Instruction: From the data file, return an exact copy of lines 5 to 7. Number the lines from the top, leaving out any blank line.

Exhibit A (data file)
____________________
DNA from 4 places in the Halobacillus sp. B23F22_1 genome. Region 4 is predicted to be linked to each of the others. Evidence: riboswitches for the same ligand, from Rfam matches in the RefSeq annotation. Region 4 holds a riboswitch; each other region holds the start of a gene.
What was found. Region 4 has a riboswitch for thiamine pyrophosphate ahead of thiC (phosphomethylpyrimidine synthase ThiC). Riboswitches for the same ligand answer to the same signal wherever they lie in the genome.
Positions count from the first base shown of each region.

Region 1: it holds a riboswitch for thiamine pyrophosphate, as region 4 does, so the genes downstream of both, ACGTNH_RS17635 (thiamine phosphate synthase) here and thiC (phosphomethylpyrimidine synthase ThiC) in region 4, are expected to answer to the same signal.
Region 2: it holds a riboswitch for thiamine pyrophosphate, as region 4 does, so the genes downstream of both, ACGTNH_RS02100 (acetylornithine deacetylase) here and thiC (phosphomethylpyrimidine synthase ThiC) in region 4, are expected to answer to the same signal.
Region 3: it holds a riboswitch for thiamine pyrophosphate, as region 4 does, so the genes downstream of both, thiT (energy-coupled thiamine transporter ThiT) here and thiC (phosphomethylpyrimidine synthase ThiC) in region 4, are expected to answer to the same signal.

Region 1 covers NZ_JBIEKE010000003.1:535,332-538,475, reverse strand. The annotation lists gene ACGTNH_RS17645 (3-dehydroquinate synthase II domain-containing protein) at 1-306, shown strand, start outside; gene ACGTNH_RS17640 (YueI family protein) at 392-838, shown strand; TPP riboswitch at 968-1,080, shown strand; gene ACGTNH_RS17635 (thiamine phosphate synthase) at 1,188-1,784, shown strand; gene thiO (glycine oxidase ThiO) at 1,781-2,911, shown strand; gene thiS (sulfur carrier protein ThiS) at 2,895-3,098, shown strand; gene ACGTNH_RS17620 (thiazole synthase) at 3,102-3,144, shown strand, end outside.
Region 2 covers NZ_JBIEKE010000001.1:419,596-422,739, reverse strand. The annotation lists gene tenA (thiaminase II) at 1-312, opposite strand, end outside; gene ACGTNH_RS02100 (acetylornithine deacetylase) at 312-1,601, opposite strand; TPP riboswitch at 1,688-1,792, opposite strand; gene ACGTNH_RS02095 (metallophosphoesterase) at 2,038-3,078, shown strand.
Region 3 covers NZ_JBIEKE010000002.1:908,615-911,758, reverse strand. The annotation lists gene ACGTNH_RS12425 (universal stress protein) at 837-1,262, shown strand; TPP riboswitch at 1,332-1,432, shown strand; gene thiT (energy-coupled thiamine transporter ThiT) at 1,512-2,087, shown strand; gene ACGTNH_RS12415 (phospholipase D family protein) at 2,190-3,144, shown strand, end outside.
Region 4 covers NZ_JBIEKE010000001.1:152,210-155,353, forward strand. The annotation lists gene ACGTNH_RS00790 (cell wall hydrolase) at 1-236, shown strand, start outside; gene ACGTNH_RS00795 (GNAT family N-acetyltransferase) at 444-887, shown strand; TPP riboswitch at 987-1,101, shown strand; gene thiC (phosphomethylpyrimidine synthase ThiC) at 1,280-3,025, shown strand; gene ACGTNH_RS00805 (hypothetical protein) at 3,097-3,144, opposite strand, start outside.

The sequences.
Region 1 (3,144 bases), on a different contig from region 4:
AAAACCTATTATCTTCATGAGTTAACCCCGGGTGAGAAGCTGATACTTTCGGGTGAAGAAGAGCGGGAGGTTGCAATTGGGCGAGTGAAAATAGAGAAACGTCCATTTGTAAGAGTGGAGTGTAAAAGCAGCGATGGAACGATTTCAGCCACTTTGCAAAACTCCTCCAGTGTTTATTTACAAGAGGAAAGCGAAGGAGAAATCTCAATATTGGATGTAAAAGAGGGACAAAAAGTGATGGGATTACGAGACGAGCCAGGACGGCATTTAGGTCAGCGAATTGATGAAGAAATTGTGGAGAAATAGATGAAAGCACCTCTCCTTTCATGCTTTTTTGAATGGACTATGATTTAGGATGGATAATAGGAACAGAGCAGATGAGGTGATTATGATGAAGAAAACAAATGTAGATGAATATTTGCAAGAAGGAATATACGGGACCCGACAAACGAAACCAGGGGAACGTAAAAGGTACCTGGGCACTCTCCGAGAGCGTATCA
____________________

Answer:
Region 2: it holds a riboswitch for thiamine pyrophosphate, as region 4 does, so the genes downstream of both, ACGTNH_RS02100 (acetylornithine deacetylase) here and thiC (phosphomethylpyrimidine synthase ThiC) in region 4, are expected to answer to the same signal.
Region 3: it holds a riboswitch for thiamine pyrophosphate, as region 4 does, so the genes downstream of both, thiT (energy-coupled thiamine transporter ThiT) here and thiC (phosphomethylpyrimidine synthase ThiC) in region 4, are expected to answer to the same signal.

Region 1 covers NZ_JBIEKE010000003.1:535,332-538,475, reverse strand. The annotation lists gene ACGTNH_RS17645 (3-dehydroquinate synthase II domain-containing protein) at 1-306, shown strand, start outside; gene ACGTNH_RS17640 (YueI family protein) at 392-838, shown strand; TPP riboswitch at 968-1,080, shown strand; gene ACGTNH_RS17635 (thiamine phosphate synthase) at 1,188-1,784, shown strand; gene thiO (glycine oxidase ThiO) at 1,781-2,911, shown strand; gene thiS (sulfur carrier protein ThiS) at 2,895-3,098, shown strand; gene ACGTNH_RS17620 (thiazole synthase) at 3,102-3,144, shown strand, end outside.